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Title: Implications for Supporting Marginalized Job Seekers: Lessons from Employment Centers
Rapid changes in technology are expected to limit the availability of decent work for millions of people worldwide. This particularly disadvantages socially and economically marginalized job seekers who are already being pushed into lower-wage precarious work with increasing levels of job insecurity. While the number of employment support tools that match job seekers to employers has been growing, marginalized job seekers still significantly rely on physical employment centers that have a track record of supporting the specific needs associated with marginalization and economic constraints. We drew from prior HCI and CSCW literature uncovering the employment and technology-related challenges that marginalized job seekers face and from the Psychology of Working Theory to frame our research questions and results. To complement this prior work, we investigated how employment center staff work with marginalized job seekers and moderate factors to securing decent work. We found in an interview of 21 employment center staff--career advisors and business services coordinators--that they performed significant work to prepare and encourage marginalized job seekers in applying to positions, while also training employers to be more inclusive and open-minded. Career advisors worked directly with job seekers to connect them with external resources, provide encouragement, strategize long-term goals, and mitigate feelings of stigma. Business services coordinators worked directly with employers to prepare job positions and employee support programs. Drawing from the expertise of employment centers, we contribute a framework for designing employment support tools that better serve the needs of marginalized job seekers, and outline tangible design implications that complement the support these organizations provide.  more » « less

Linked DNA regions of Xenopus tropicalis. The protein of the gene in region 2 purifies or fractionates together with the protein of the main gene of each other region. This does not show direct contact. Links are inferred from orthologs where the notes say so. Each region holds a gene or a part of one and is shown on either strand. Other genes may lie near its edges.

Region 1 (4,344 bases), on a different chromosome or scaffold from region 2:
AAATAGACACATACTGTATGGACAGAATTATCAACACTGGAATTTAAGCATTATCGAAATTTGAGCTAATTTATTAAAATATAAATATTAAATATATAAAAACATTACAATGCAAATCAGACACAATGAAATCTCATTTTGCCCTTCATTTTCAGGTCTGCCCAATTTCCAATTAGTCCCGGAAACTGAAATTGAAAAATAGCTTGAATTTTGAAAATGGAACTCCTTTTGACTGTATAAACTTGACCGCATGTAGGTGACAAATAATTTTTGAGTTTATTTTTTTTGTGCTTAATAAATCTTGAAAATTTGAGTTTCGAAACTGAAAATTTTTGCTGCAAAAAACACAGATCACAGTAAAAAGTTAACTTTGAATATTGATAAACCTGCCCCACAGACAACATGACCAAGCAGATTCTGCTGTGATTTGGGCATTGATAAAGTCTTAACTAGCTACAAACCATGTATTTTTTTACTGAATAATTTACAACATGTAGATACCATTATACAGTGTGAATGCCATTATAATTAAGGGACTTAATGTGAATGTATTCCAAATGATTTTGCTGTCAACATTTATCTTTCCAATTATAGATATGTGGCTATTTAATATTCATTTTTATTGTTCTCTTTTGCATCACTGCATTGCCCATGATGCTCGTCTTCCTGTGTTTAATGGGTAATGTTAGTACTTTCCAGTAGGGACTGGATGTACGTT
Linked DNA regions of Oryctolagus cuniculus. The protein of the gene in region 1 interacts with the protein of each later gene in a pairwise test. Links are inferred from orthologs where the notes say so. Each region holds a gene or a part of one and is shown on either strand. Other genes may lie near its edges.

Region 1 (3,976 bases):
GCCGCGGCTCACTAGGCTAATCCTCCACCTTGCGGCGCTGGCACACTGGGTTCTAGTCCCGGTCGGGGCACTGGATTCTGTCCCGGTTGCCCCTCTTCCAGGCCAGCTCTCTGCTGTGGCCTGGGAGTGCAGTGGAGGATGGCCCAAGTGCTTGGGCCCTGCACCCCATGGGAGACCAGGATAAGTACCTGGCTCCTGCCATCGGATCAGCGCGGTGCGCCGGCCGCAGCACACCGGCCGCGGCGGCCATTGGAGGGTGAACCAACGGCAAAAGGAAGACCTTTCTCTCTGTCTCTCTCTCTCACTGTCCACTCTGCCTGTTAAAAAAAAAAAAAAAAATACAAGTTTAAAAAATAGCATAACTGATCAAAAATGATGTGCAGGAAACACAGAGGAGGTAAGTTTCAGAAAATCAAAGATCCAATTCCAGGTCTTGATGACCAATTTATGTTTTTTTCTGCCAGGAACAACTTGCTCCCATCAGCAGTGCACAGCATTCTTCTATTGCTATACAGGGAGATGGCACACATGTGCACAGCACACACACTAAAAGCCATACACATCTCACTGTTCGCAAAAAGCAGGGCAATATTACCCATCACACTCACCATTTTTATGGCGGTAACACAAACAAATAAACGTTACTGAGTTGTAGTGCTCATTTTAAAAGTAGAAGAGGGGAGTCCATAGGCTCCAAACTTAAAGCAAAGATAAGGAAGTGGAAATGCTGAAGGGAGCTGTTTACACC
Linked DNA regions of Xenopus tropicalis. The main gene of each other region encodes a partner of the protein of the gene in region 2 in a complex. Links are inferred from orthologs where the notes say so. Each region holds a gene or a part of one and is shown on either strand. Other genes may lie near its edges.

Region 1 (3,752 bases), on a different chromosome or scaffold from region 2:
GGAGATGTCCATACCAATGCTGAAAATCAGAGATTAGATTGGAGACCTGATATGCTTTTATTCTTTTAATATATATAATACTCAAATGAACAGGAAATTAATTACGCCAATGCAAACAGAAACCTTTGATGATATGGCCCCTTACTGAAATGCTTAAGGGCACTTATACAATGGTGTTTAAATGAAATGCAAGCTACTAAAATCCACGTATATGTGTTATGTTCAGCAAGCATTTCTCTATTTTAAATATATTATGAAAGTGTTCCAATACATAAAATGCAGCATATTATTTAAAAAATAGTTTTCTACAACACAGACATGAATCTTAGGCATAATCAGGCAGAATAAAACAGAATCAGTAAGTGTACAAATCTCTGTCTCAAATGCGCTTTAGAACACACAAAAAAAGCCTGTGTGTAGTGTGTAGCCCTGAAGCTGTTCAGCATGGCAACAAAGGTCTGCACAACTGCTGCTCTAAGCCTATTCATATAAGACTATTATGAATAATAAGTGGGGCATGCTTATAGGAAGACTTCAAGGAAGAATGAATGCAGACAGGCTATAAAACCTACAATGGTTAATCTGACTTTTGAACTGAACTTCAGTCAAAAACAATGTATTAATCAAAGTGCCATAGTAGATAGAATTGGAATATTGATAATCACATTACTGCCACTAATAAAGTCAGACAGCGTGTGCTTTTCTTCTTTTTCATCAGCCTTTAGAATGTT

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ACM Conference on Computer-Supported Cooperative Work and Social Computing
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National Science Foundation
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